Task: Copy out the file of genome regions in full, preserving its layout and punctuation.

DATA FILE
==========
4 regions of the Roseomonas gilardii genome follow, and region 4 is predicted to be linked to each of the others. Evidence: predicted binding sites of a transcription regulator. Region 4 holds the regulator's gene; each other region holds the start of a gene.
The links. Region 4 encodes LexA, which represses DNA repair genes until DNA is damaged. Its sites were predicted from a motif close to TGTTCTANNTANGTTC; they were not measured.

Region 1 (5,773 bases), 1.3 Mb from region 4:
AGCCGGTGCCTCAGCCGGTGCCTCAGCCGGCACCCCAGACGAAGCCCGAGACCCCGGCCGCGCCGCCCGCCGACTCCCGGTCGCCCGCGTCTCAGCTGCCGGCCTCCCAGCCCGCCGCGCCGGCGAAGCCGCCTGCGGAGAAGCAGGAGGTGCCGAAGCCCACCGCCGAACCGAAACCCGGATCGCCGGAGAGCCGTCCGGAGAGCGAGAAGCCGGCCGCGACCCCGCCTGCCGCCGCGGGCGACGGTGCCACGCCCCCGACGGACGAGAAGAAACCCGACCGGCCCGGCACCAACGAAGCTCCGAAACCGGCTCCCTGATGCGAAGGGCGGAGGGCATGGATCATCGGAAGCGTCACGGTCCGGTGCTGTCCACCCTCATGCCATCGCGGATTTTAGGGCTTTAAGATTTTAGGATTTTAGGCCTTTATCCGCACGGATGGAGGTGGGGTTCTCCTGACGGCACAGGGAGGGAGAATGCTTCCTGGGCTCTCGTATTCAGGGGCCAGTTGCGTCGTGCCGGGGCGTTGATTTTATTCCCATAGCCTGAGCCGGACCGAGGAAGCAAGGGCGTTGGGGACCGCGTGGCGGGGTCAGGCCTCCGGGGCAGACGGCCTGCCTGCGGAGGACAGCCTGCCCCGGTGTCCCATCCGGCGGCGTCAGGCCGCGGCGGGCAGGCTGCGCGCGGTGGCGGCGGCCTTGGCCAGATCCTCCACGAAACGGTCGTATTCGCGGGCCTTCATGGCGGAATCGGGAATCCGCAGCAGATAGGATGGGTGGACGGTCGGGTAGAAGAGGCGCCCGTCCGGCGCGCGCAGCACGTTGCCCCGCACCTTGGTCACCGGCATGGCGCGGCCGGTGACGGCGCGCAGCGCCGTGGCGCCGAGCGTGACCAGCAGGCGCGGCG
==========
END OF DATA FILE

4 regions of the Roseomonas gilardii genome follow, and region 4 is predicted to be linked to each of the others. Evidence: predicted binding sites of a transcription regulator. Region 4 holds the regulator's gene; each other region holds the start of a gene.
The links. Region 4 encodes LexA, which represses DNA repair genes until DNA is damaged. Its sites were predicted from a motif close to TGTTCTANNTANGTTC; they were not measured.

Region 1 (5,773 bases), 1.3 Mb from region 4:
AGCCGGTGCCTCAGCCGGTGCCTCAGCCGGCACCCCAGACGAAGCCCGAGACCCCGGCCGCGCCGCCCGCCGACTCCCGGTCGCCCGCGTCTCAGCTGCCGGCCTCCCAGCCCGCCGCGCCGGCGAAGCCGCCTGCGGAGAAGCAGGAGGTGCCGAAGCCCACCGCCGAACCGAAACCCGGATCGCCGGAGAGCCGTCCGGAGAGCGAGAAGCCGGCCGCGACCCCGCCTGCCGCCGCGGGCGACGGTGCCACGCCCCCGACGGACGAGAAGAAACCCGACCGGCCCGGCACCAACGAAGCTCCGAAACCGGCTCCCTGATGCGAAGGGCGGAGGGCATGGATCATCGGAAGCGTCACGGTCCGGTGCTGTCCACCCTCATGCCATCGCGGATTTTAGGGCTTTAAGATTTTAGGATTTTAGGCCTTTATCCGCACGGATGGAGGTGGGGTTCTCCTGACGGCACAGGGAGGGAGAATGCTTCCTGGGCTCTCGTATTCAGGGGCCAGTTGCGTCGTGCCGGGGCGTTGATTTTATTCCCATAGCCTGAGCCGGACCGAGGAAGCAAGGGCGTTGGGGACCGCGTGGCGGGGTCAGGCCTCCGGGGCAGACGGCCTGCCTGCGGAGGACAGCCTGCCCCGGTGTCCCATCCGGCGGCGTCAGGCCGCGGCGGGCAGGCTGCGCGCGGTGGCGGCGGCCTTGGCCAGATCCTCCACGAAACGGTCGTATTCGCGGGCCTTCATGGCGGAATCGGGAATCCGCAGCAGATAGGATGGGTGGACGGTCGGGTAGAAGAGGCGCCCGTCCGGCGCGCGCAGCACGTTGCCCCGCACCTTGGTCACCGGCATGGCGCGGCCGGTGACGGCGCGCAGCGCCGTGGCGCCGAGCGTGACCAGCAGGCGCGGCG